A community can be small or large; it can involve people separated by space or those who are not. The community exists due to the duties to each other, which the members acknowledge, and is continued by the fulfilment of those same duties. To be part of a community, as the definition of community connotes, requires the individual to consent to act in such a way as to enhance the survival of the other citizens of the community and their families. As well as refrain from acting in any way which harms the survival of the other citizens. Therefore, membership of the community is predicated on three conditions: exclusivity, affirmation, and mutual recognition of members.
The obligation to act to enhance the survival of the other citizens and refrain from acting in any way that harms the survival of the other citizens is ultimately exclusive in nature. This exclusivity may seem counter-intuitive in an age whose bywords are transnationalism and cosmopolitanism. However, citizenship, like membership in a family, carries with it non-negotiable duties. Duties are absolutes, contingent only upon higher duties. To allow for a multiplicity of absolute obligations to divergent and competing groups would be highly illogical. It would require a citizen to attempt to prioritise between two groups that had equal claims to their loyalty. If the individual was required to harm one to protect the other, which would they choose?
Of course, in most cases, being loyal to a community will not involve harm to another community. However, one cannot merely consider the demands of peace but also the needs of crises. To be a citizen of multiple communities is to be, in a real way, a citizen of none. Wherever loyalty is divided, it is in doubt because if you are forced to choose between the two equals, the question must be by its nature doubtful. As such, citizenship of a community must be exclusive and singular if it is to be relied upon. Citizenship must supersede any other claim for loyalty except for that to the family. In addition to being exclusive, citizenship must also be predicated on the acceptance of the obligations of citizenship.
The acceptance of citizenship obligations must be an active affirmation, not a passive submission. With the claim to exclusivity of citizenship, it also follows that the individual members of a community must actively and freely choose to belong to and actively affirm their acceptance of their duties to the community. As such, no individual can naturally be a citizen by the mere chance of birth in a community. They must become one by affirming it in their majority, choosing to reject any other claims on their loyalty at the same time.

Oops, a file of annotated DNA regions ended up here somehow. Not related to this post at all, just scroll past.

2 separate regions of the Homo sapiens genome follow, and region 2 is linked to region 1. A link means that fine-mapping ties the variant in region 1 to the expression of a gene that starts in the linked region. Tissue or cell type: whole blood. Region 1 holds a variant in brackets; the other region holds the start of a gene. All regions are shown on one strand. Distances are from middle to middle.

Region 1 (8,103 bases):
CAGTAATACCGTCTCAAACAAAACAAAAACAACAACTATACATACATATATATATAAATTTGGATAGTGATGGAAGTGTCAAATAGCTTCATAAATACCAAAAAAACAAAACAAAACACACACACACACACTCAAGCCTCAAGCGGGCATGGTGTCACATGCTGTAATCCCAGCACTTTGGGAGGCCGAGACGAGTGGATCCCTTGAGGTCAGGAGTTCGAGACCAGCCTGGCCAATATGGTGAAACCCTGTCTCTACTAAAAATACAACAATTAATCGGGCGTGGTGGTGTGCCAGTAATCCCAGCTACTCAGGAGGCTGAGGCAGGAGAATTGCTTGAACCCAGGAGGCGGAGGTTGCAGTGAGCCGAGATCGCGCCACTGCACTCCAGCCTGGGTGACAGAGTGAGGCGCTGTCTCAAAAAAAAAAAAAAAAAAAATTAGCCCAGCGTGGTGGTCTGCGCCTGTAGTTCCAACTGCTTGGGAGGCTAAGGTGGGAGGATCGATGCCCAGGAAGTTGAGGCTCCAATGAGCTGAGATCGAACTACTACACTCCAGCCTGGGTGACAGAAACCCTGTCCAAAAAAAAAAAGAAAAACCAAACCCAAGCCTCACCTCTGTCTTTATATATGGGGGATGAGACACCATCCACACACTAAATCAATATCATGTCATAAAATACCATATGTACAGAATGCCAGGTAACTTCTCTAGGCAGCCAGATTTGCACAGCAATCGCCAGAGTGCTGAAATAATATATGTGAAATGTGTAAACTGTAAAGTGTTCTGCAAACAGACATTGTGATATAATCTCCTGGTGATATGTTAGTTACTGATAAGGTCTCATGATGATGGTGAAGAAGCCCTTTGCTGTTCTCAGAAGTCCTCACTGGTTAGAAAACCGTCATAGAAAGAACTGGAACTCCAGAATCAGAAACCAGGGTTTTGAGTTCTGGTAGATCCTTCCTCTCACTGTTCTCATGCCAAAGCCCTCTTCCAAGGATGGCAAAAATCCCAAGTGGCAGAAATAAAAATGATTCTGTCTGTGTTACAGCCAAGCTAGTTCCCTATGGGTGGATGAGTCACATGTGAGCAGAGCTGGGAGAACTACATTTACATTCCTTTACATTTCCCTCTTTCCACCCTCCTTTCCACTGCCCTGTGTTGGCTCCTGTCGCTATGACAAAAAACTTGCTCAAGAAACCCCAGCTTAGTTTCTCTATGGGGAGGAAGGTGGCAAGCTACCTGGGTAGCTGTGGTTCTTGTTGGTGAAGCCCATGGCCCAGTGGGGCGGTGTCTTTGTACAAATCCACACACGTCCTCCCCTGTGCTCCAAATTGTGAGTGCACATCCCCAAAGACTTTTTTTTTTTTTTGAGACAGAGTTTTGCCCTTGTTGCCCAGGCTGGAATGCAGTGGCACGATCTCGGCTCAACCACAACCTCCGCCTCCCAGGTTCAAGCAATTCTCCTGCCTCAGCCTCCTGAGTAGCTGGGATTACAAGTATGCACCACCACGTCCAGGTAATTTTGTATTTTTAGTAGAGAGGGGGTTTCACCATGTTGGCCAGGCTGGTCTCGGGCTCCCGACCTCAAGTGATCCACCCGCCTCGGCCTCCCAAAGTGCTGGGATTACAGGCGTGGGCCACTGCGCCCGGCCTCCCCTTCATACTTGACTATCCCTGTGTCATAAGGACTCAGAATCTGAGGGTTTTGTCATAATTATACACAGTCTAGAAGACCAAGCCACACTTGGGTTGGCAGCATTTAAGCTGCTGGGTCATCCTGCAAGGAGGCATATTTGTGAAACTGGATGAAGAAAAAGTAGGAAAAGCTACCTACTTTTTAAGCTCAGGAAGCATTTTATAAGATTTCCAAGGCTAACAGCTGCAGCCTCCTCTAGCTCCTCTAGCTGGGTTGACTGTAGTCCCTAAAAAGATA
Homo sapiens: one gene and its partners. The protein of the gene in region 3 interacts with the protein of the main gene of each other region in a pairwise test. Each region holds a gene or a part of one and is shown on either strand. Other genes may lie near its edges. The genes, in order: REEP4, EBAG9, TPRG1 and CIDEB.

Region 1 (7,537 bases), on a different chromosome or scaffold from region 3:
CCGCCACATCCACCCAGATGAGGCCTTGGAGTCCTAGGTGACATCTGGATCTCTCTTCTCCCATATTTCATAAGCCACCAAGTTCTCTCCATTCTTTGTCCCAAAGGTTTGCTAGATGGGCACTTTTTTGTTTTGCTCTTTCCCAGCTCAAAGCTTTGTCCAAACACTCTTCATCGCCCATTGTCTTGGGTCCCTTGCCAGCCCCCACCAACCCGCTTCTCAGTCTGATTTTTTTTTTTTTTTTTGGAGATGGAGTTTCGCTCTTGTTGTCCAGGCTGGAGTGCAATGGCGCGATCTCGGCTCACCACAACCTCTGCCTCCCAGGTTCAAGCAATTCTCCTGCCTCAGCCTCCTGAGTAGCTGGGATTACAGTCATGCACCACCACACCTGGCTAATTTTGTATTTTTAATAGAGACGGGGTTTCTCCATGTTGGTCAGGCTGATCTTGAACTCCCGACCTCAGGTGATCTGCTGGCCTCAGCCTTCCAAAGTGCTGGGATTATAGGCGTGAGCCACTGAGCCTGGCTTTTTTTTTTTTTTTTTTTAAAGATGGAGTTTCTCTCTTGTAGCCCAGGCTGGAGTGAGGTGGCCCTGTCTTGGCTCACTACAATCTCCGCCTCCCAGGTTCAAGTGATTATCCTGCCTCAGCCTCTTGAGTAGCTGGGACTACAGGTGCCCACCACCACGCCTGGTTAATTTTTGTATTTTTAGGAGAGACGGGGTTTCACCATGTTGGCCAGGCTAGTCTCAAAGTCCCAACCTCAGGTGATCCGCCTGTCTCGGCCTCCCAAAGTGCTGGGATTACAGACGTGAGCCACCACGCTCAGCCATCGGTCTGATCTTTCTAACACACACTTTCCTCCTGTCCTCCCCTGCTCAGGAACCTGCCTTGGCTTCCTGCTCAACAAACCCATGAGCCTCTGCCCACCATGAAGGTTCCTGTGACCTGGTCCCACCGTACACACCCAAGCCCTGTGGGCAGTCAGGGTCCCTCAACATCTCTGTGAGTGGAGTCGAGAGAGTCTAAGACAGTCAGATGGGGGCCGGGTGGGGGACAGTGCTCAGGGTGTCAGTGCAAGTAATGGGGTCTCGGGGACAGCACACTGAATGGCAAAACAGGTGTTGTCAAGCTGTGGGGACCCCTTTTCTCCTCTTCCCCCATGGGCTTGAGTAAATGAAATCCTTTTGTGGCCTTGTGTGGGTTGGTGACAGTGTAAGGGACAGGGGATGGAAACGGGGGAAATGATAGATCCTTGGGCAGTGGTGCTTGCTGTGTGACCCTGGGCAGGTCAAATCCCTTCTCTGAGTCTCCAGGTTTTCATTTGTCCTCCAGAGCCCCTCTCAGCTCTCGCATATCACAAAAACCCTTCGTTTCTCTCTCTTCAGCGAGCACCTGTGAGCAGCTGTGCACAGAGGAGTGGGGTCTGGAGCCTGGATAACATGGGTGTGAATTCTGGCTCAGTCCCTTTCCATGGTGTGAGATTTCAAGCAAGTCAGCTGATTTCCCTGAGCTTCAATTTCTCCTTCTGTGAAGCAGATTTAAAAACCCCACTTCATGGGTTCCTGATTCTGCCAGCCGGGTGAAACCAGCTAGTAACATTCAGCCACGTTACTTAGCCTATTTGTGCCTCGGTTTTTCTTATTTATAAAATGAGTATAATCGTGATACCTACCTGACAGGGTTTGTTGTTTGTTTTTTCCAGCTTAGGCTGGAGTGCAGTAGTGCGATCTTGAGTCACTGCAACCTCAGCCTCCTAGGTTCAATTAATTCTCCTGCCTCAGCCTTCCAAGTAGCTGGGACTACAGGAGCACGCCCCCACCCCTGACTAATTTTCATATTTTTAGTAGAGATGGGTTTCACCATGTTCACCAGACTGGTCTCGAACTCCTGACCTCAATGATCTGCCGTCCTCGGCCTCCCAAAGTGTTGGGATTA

This concept can be conceptualised as follows; a child born in such a society would have the right to affirm their citizenship by virtue of birth or descent but would not be a citizen by birth or descent. Upon reaching an age whereby they are judged to have reached adulthood, they would choose to affirm or not affirm their right to citizenship. If they chose to affirm after renouncing any other citizenships and carrying out whatever service to the community was required, they would be admitted to full citizenship. Suppose they chose not to affirm their citizenship. In that case, they could either remain as a resident or take up without prejudice the rights of citizenship of any other community which they may be entitled.
However, affirmation is not single-sided, it must be mutual. It is naturally contingent on the acceptance of the existing citizens. The existing citizens retain the right to both reject the applicant and expel those who fail in their duties to the group. In our example, the young person had the right to affirm their citizenship and be recognised as a citizen by virtue of birth or descent. In a strangers’ case, the principle of qualification would apply.
This acceptance of the existing citizens or, as it will henceforth be called, recognition, is the third of the prerequisites of membership of a community. After all, as the community exists only to promote the constituent families’ survival, it is natural that the existing members hold a veto over the inclusion of new citizens and the right to expel miscreants. The requirement of recognition of citizenship provides a failsafe for the community in that it allows for the enforcement of the community’s minimum standards in a way in which, without the principle, would not be possible. As such, to become a community member, an individual must actively offer their loyalty to the community without caveat and be recognised by the existing citizens. It follows that the membership of any group that demands loyalty above the community other than the family is unacceptable in our conception of community.
Another example might provide some clarity here. For example, if a stranger wanted to become a citizen of this society, they would need to fulfil the same service required of the young and be allowed by the citizens to join them. Similarly, if an existing citizen betrayed the community by acting in a grievously harmful manner or through the continued membership of a group that required of its members higher loyalty than that to the community, they could be excluded from the community.